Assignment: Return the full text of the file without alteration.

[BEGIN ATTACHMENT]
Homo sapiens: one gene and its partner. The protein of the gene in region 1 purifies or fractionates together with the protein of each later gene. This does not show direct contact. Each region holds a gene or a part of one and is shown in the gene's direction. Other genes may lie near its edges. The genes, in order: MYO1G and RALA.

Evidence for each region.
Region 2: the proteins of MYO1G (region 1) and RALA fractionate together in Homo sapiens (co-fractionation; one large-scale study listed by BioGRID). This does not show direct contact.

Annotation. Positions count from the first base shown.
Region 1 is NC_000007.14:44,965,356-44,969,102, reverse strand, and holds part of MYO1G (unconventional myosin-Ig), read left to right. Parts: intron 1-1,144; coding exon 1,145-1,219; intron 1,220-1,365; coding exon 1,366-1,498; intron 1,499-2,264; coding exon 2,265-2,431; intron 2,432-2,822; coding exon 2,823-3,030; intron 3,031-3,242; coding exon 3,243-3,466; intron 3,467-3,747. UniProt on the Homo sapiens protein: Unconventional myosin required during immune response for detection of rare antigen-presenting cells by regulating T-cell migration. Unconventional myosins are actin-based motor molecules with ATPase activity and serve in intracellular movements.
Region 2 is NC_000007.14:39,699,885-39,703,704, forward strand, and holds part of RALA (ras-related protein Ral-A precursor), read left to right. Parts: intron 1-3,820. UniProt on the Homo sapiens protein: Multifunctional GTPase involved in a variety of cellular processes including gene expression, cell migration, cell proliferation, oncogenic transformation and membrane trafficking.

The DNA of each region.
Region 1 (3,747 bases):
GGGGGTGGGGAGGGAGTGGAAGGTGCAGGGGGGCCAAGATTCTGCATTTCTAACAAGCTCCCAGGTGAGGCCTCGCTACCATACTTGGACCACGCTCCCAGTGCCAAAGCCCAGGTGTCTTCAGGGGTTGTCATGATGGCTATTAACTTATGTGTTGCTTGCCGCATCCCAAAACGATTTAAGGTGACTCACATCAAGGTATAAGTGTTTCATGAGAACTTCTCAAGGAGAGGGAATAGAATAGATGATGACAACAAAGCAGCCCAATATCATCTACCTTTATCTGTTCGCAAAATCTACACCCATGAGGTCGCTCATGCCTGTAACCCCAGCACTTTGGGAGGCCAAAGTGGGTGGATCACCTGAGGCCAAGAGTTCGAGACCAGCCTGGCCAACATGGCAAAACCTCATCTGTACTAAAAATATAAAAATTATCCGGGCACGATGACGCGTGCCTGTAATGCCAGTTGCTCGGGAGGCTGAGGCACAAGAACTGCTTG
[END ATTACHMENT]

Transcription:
Homo sapiens: one gene and its partner. The protein of the gene in region 1 purifies or fractionates together with the protein of each later gene. This does not show direct contact. Each region holds a gene or a part of one and is shown in the gene's direction. Other genes may lie near its edges. The genes, in order: MYO1G and RALA.

Evidence for each region.
Region 2: the proteins of MYO1G (region 1) and RALA fractionate together in Homo sapiens (co-fractionation; one large-scale study listed by BioGRID). This does not show direct contact.

Annotation. Positions count from the first base shown.
Region 1 is NC_000007.14:44,965,356-44,969,102, reverse strand, and holds part of MYO1G (unconventional myosin-Ig), read left to right. Parts: intron 1-1,144; coding exon 1,145-1,219; intron 1,220-1,365; coding exon 1,366-1,498; intron 1,499-2,264; coding exon 2,265-2,431; intron 2,432-2,822; coding exon 2,823-3,030; intron 3,031-3,242; coding exon 3,243-3,466; intron 3,467-3,747. UniProt on the Homo sapiens protein: Unconventional myosin required during immune response for detection of rare antigen-presenting cells by regulating T-cell migration. Unconventional myosins are actin-based motor molecules with ATPase activity and serve in intracellular movements.
Region 2 is NC_000007.14:39,699,885-39,703,704, forward strand, and holds part of RALA (ras-related protein Ral-A precursor), read left to right. Parts: intron 1-3,820. UniProt on the Homo sapiens protein: Multifunctional GTPase involved in a variety of cellular processes including gene expression, cell migration, cell proliferation, oncogenic transformation and membrane trafficking.

The DNA of each region.
Region 1 (3,747 bases):
GGGGGTGGGGAGGGAGTGGAAGGTGCAGGGGGGCCAAGATTCTGCATTTCTAACAAGCTCCCAGGTGAGGCCTCGCTACCATACTTGGACCACGCTCCCAGTGCCAAAGCCCAGGTGTCTTCAGGGGTTGTCATGATGGCTATTAACTTATGTGTTGCTTGCCGCATCCCAAAACGATTTAAGGTGACTCACATCAAGGTATAAGTGTTTCATGAGAACTTCTCAAGGAGAGGGAATAGAATAGATGATGACAACAAAGCAGCCCAATATCATCTACCTTTATCTGTTCGCAAAATCTACACCCATGAGGTCGCTCATGCCTGTAACCCCAGCACTTTGGGAGGCCAAAGTGGGTGGATCACCTGAGGCCAAGAGTTCGAGACCAGCCTGGCCAACATGGCAAAACCTCATCTGTACTAAAAATATAAAAATTATCCGGGCACGATGACGCGTGCCTGTAATGCCAGTTGCTCGGGAGGCTGAGGCACAAGAACTGCTTG